Some of you may recognise the name. Some of you may have been lucky enough to have come across a short story called Cabin 33 in ‘The Penguin Book of Vampires’ by an author Called Chelsea Quinn Yarbro. Some of you even persevered and were rewarded when you finally managed to get hold of the St Germain books (sadly they do not seem readily available in England). Chelsea Quinn Yarbro’s vampire Ragoczy, St Germain is a quite different creature to the vampire that modern literature likes to parade in front of us. St Germain is not the annoying preening creature that can be found within the pages of Anne Rice’s ‘Chronicles’, neither is he the bloodthirsty evil creature popularised in Stoker’s ‘Dracula’ and carried on ad infinitum by a hoard of different authors.
St Germain is a gentle creature. Though he is stronger and quicker than humans he chooses not to press this advantage. Born into his world in agony St Germain watches through sad old eyes as humanity perpetrates acts against itself more shocking than the those of any vampire. St Germain is a lover who can only really feed through the blood of those he loves. His life is ruled by a constant quest to find someone who will accept him for what he is. His knowledge and a wish to help, lead to him being drawn into dangerous positions. Often beyond his control and he relies more upon his wits and friends than he does any vampiric powers.
Of course, there is one other major difference between St Germain and his contemporaries in fiction. There really was a Comte St Germain and he is equally as enigmatic as his fictional counterpart.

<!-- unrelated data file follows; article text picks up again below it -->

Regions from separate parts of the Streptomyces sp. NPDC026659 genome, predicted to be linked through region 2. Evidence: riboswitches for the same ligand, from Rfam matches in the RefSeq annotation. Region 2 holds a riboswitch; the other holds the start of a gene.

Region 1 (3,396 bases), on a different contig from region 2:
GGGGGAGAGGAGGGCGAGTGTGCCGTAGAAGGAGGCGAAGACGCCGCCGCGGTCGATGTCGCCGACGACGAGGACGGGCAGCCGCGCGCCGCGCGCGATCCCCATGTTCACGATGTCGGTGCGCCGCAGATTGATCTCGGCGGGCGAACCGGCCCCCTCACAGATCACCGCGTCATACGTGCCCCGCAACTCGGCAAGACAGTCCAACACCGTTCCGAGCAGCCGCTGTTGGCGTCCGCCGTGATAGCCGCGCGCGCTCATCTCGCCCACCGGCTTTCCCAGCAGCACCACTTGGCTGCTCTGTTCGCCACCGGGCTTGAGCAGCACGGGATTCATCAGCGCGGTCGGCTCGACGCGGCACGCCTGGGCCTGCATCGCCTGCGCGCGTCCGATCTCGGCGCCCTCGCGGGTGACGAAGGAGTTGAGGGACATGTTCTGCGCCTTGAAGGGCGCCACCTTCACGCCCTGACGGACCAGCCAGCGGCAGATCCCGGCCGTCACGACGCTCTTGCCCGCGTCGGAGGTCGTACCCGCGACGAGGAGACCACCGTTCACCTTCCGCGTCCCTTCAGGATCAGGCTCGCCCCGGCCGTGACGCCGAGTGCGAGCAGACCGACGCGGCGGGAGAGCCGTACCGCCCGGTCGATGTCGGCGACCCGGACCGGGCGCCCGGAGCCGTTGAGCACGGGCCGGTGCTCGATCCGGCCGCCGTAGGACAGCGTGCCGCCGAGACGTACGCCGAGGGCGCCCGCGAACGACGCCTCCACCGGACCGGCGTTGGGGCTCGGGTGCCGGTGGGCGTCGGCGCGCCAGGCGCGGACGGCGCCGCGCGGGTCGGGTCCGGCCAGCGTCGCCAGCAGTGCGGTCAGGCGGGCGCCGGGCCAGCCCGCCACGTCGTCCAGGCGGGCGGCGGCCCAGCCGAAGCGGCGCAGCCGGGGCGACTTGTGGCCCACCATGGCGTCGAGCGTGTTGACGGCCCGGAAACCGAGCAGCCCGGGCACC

In my quest for information about St Germain I have become nothing if not confused. He appears to have been around mainland Europe for a period of just over a century (112 years) in the 18th century. St Germain was alleged to have been born in 1710 and to be the legitimate son of Franz-Leopold, Prince Ragoczy of Transylvania. Indeed, St Germain introduced himself in Leipzig as Prince Ragoczy in around 1777. He also admitted to Prince Karl of Hesse that he was the son of Prince Ragoczy and had been reared and educated by the last Duc de Medici. This all fits together rather well as the Duc’s ancestor Catherine de Medici was widely rumoured to be a diabolist of some power. Although in reality she seems to have been forward thinking with a genuine concern for humanity. Both are traits shared by St Germain.
All well and good, however, The Countess V Gergy declared she saw and talked to St Germain in 1710 when he appeared as a man of about fourty five. This would make both his birth date and his claim to be the son of Franz-Leopold impossible.
A number of things are certain of St Germain. He was independently rich and fond of fabulous jewels. He claimed the ability to turn small diamonds into much larger ones and to turn base metals into gold. He was also rumoured to have made a marvelous elixir that accounted for his seemingly impossible longevity and the fact he never aged beyond a healthy fifty. The other definite was the fact he dabbled in politics.